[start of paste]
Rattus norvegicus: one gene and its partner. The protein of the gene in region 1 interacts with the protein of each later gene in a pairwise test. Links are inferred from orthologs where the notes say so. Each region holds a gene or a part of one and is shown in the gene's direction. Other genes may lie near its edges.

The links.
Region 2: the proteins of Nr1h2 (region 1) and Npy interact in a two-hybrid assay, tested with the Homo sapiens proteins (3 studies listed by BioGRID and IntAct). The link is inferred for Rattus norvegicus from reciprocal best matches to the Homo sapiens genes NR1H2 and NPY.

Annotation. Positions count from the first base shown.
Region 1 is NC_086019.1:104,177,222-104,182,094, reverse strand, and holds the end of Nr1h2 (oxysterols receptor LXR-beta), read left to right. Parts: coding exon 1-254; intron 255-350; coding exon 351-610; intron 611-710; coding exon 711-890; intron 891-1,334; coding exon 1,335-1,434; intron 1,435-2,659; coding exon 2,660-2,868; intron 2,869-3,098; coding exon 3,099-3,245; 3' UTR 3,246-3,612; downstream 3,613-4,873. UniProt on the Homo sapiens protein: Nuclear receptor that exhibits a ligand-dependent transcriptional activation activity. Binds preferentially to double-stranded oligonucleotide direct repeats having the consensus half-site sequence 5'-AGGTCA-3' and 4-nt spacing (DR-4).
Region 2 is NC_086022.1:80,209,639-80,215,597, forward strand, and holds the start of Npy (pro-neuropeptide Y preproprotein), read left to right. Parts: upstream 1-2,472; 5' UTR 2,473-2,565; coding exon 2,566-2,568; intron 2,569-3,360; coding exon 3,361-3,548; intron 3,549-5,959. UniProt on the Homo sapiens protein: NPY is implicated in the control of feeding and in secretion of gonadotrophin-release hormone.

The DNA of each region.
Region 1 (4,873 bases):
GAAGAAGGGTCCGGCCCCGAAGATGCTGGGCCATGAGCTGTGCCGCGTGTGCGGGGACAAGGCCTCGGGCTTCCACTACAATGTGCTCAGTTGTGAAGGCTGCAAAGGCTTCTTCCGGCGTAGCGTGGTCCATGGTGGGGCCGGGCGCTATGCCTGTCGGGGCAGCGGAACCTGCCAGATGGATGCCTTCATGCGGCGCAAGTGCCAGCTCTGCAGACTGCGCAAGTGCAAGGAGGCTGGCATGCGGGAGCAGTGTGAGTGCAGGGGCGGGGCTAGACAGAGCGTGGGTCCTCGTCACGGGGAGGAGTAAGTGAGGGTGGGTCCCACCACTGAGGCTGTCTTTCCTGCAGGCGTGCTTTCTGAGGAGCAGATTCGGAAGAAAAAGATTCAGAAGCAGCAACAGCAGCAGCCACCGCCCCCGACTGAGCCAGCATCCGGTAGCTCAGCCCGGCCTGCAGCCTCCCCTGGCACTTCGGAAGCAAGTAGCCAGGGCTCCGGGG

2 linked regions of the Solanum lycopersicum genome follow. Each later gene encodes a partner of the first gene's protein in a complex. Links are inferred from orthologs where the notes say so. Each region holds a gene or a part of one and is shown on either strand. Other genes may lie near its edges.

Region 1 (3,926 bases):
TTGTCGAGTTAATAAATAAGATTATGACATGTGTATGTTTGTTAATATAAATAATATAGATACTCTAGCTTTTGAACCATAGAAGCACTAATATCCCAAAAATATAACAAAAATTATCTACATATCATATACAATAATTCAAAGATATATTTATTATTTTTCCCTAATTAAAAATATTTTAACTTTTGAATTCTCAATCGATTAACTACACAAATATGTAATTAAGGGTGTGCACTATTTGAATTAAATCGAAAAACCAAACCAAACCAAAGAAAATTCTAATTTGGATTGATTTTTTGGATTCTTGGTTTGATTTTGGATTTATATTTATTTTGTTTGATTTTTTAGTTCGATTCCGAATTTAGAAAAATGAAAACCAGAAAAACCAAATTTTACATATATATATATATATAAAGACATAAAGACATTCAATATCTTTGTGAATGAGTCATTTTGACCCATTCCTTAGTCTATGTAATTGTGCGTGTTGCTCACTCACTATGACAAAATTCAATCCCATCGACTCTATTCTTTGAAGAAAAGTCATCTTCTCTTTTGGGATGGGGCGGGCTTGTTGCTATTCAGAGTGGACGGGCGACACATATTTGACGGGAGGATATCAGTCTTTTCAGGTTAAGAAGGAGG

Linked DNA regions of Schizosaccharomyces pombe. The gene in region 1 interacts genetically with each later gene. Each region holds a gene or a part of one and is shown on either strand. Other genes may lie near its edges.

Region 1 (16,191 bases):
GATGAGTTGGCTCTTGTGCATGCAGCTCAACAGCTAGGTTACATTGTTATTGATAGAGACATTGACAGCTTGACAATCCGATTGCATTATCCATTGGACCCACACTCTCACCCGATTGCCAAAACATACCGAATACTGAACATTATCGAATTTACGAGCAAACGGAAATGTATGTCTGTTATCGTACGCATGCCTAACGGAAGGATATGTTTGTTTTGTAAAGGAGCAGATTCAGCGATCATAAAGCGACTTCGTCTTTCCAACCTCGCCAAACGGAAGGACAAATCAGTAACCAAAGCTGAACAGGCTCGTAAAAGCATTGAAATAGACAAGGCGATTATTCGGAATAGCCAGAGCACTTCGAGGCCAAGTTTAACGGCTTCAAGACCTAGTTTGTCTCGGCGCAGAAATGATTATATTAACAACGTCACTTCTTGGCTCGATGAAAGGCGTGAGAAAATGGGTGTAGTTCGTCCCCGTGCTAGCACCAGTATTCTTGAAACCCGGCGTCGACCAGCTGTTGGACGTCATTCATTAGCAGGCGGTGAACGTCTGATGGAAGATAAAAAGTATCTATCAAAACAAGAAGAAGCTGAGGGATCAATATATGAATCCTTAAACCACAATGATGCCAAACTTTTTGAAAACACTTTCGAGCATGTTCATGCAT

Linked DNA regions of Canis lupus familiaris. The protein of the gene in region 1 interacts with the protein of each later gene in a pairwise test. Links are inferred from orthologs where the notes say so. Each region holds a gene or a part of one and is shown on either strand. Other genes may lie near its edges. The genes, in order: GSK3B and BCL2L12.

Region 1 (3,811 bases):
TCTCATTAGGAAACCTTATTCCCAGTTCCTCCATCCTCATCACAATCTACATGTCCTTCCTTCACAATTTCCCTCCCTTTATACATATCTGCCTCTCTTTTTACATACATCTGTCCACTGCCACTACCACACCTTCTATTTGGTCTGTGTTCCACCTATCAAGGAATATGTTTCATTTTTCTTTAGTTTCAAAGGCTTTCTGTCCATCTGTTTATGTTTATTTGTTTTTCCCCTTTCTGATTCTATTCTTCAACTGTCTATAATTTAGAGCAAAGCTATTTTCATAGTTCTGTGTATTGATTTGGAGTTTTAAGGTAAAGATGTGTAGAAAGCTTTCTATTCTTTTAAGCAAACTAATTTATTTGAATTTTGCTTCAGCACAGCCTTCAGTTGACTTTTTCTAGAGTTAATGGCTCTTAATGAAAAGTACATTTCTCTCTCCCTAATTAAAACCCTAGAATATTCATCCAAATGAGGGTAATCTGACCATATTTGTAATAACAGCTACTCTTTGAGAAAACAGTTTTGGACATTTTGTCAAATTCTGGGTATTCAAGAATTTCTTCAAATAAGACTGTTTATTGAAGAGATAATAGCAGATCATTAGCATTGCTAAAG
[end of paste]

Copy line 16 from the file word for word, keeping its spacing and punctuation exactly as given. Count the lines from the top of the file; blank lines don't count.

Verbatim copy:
Linked DNA regions of Canis lupus familiaris. The protein of the gene in region 1 interacts with the protein of each later gene in a pairwise test. Links are inferred from orthologs where the notes say so. Each region holds a gene or a part of one and is shown on either strand. Other genes may lie near its edges. The genes, in order: GSK3B and BCL2L12.